Sat | Nov 17, 2018

Portia never takes action

Published:Tuesday | February 23, 2016 | 12:00 AM
Andrew Holness

Below are excerpts from JLP leader Andrew Holness' address at Half-Way Tree Square on Sunday night.

The People's National Party (PNP) promised accountable government, yet we were all outraged that the prime minister took no action against those involved in Outameni, where your National Housing Trust savings were used to bail out their friends, while the NHT board was cutting housing grants for low-income beneficiaries.

The prime minister took no action against an obviously inept minister of health when he did nothing after being warned of the chikungunya threat two years in advance. Having left the minister in place, an unusually high number of babies died in our intensive-care units because of poor sanitation, lack of resources, and poor oversight by the ministry under his watch.

Even after this national tragedy, the prime minister delayed taking action against the minister. She is as much to blame for the deaths of our babies as the former minister of health, especially as she swore to protect the people of Jamaica.

The prime minister took no action with the worst fire at Riverton. Cancer-causing smoke engulfed the city and hundreds of people suffered and had to bear the cost of medical attention. All the prime minister could say is that it wasn't the manager of the dump that started the fire. And not even a little help with medication for affected persons.

The prime minister took no action when her minister of energy mishandled the diversification of the energy sector, when we should have had today a brand new electricity-generating plant. Jamaica will now have to wait several more years for this to happen.

The minister remained to preside over bad gas getting in to the supply chain, and again, no action and no compensation to those who suffered.

The prime minister took no action when the farmers were losing money under the agro-parks or when the funds in the PC banks were being used for non-agricultural purposes.

The prime minister took no action when her minister of industry and commerce made a grand announcement of a US$5-billion Krauck and Anchor deal that turned out to be the real three-card trick!

She took no action when it was revealed that her ministers had telephone bills in excess of J$1m. And she must have approved the purchase of a fleet of brand new SUVs for her Cabinet ministers.

They promised better economic management, yet you have suffered because they froze your wages, while 40 per cent of your purchasing power was eaten away by the slide in the Jamaican dollar. And even though our dollar is cheaper, which means our goods should be cheaper overseas, our exports fall every year. And every time the dollar devalues, the national debt grows. That policy has only hurt Jamaicans.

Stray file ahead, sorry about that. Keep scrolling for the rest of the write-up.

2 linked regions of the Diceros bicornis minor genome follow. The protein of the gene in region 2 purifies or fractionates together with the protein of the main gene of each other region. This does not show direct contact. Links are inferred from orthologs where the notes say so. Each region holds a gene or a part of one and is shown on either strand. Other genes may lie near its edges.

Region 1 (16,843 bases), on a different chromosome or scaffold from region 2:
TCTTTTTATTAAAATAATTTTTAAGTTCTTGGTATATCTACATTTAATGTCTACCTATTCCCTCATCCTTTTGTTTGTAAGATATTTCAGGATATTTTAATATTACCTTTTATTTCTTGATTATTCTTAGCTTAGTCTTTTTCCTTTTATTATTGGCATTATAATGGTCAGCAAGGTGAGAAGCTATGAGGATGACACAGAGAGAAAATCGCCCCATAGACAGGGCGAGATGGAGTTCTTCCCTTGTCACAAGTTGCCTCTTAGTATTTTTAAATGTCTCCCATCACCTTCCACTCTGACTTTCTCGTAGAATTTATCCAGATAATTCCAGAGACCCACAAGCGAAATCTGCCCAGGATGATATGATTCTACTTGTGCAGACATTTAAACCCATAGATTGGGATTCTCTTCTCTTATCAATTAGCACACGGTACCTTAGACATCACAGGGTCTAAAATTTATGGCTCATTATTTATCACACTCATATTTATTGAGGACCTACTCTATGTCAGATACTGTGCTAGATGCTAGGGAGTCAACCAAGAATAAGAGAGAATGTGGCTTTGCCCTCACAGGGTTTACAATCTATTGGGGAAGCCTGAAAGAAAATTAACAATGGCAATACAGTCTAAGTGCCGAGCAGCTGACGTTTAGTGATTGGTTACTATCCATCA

As a consequence, our food basket is half what it was in 2011. I carry the food basket, a visual reminder you are not better off today than you were under the Jamaica Labour Party. Working people are getting poorer and the middle class is being wiped out.

They say in ads that they will use your taxes to build schools. This Government has only started and completed one school in its four years. What they have done is close schools.

They say in ads that they will use your taxes to build houses for you. This Government has been a disaster when it comes to housing. The major joint-venture housing project in Dunbeholden,

St Catherine, which we left in 2011, is only now just being completed. All they have done is taken your NHT savings and used it pay the IMF. It would have been better to use that $44b to invest in a massive housing and community-renewal project across Jamaica.

Over the past few years, I have spoken with the backbone of our economy: the civil servants and university students; to taxi men and shop floor workers; security guards and pensioners. They know that Jamaica will not grow if we tax these workers into poverty. The more tax you take now is the less tax you can take the next time.

Today (Sunday) I got an envelope, dropped off anonymously, with what appears to be a highly confidential document between two senior personnel at the Ministry of Finance, giving instructions for a certain department to start identifying the temporary posts that can be cut throughout the various ministries and agencies, and to first look at which senior positions can be made redundant and whose contracts can be bought out. The target seems to be initially 5,000 jobs. Debate or no debate, the country needs to know if they plan on raising more taxes and announcing job cuts. Jamaicans deserve to know the truth.

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